It’s been a year now since we all were told to stay at home to save lives. In the last 12 months we’ve had plenty of time to examine the four walls within which we live and how we use them, make DIY mood boards, or bolder extension plans, or decide to throw in the towel and find somewhere better suited to our needs.
During this year the way that we buy and sell homes has also changed. The first lockdown saw a sudden increase in the use of virtual tours, not common place before COVID-19 hit UK shores. But it was not just for the customers, the use of virtual house staging also took off for developers trying to market their properties during this time.
Even now that viewings have been able to return by appointment, the use of virtual tours really helps to focus the mind of purchasers - if they’ve already seen the property in 3D and are still interested in the development then you’re more than half way towards a sale; viewing in person either makes or breaks the deal.
One unexpected benefit of working from home has actually been that potential buyers have more flexibility in their diaries, no longer is the salesperson trying to find the sweet-spot between a potential buyer leaving the office, travelling home, and finalising dinner arrangements to make that call. Diaries are much more planned, and arguably it’s easier to secure more attendees to a marketing webinar than it is to get them to take time out to visit an open house.
Buyers are definitely more focused on their requirements these days. This extended enforced period of being at home has made us all think about how we want our castles to be. So size, number of rooms, location and amenities are more defined in a purchaser’s minds, which means they’re more able to say yes or no, quickly and decisively.
Also in response to the pandemic, developers who have not yet committed bricks to mortar are tweaking their design to incorporate more flexible room spaces, able to accommodate a variety of uses, especially as the requirements for home working, to some extent, is likely to remain. Private external space is high up on many buyers agendas now and the priorities around communal amenities have shifted as well. Co-working environments are becoming more desirable, and have the added benefit of low service charge impact when compared to say, a swimming pool!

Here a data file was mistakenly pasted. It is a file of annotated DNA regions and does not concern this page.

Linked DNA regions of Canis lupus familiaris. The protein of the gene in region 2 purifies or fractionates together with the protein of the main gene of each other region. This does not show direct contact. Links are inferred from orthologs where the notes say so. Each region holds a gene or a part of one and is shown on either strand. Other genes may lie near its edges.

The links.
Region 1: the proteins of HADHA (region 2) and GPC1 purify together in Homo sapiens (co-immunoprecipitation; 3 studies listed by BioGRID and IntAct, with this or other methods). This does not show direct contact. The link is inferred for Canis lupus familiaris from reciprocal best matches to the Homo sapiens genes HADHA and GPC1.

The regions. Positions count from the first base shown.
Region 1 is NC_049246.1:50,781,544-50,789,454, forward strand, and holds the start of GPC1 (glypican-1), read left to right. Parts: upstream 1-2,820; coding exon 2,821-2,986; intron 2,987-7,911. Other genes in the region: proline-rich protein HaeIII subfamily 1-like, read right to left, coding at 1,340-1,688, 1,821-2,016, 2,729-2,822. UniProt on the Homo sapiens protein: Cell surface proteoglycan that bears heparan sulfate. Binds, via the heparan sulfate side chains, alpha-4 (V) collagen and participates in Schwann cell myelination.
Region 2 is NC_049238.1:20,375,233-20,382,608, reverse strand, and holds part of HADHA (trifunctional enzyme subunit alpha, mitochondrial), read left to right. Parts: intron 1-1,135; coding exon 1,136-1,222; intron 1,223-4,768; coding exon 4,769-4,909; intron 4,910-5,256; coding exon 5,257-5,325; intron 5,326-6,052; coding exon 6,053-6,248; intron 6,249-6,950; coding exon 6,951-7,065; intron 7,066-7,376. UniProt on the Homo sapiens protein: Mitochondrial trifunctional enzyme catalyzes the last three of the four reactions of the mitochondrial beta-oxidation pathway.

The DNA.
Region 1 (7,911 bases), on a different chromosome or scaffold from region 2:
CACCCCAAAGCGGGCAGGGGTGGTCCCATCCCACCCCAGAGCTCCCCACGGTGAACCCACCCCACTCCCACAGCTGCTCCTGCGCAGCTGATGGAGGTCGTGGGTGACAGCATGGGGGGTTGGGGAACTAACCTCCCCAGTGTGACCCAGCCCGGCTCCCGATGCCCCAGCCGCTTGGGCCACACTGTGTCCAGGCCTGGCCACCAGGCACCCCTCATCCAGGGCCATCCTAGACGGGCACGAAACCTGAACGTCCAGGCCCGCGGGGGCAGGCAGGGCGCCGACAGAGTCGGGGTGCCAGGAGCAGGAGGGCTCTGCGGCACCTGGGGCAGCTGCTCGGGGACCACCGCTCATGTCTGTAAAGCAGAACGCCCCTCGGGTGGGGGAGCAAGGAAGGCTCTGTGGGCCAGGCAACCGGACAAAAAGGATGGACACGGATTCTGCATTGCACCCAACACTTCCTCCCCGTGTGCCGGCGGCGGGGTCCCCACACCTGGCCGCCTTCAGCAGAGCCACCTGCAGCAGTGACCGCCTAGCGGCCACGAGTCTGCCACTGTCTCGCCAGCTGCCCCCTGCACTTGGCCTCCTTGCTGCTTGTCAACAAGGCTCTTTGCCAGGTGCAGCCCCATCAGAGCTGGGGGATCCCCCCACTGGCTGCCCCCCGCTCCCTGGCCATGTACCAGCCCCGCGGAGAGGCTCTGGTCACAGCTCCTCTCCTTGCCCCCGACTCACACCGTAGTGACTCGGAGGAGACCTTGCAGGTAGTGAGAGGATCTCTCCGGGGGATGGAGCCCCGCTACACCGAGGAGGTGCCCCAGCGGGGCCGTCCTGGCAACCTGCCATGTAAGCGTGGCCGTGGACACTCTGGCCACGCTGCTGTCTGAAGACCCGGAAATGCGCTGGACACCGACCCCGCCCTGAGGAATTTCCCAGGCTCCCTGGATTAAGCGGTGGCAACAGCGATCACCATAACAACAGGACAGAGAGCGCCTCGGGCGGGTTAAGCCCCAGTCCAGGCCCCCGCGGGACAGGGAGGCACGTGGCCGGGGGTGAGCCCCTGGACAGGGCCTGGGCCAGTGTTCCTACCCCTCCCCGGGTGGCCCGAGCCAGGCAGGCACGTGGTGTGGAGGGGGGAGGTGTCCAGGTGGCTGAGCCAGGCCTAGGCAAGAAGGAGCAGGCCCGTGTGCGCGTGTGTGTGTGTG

Once the initial lockdown ended last year there was a spike in activity in the market from pent up demand. Then with the government granting a stamp duty holiday for properties under £500,000 in the spring, that continued to spur on the market. With the threat of the holiday ending there was a further spike of activity at the beginning of January, which then tailed off as buyers feared they’d missed the boat. Now that the holiday has been extended (albeit winding down in steps by October) and the new Help to Buy scheme released (essential for the London market), we can expect to see further spikes in activity, likely over the summer months when people swap their holidays abroad for moving home instead.
The reasons why we move home are still taking place. We’re still getting married, divorced, having kids, moving jobs, retiring and so on, so there will always be activity in the market. The challenge will be, and always has been, for developers to be able to keep up with the trends of the consumer, because as we know there’s a long journey from buying land for development, to handing over the keys to new home-owners.
About the Author
Mike Bickerton has over 20 years experience in the London and wider UK new homes markets, acting for a wide range of clients from niche developers to national housebuilders and public sector bodies and leading many UK and International sales campaigns. To get in touch, contact Mike.Bickerton@colliers.com.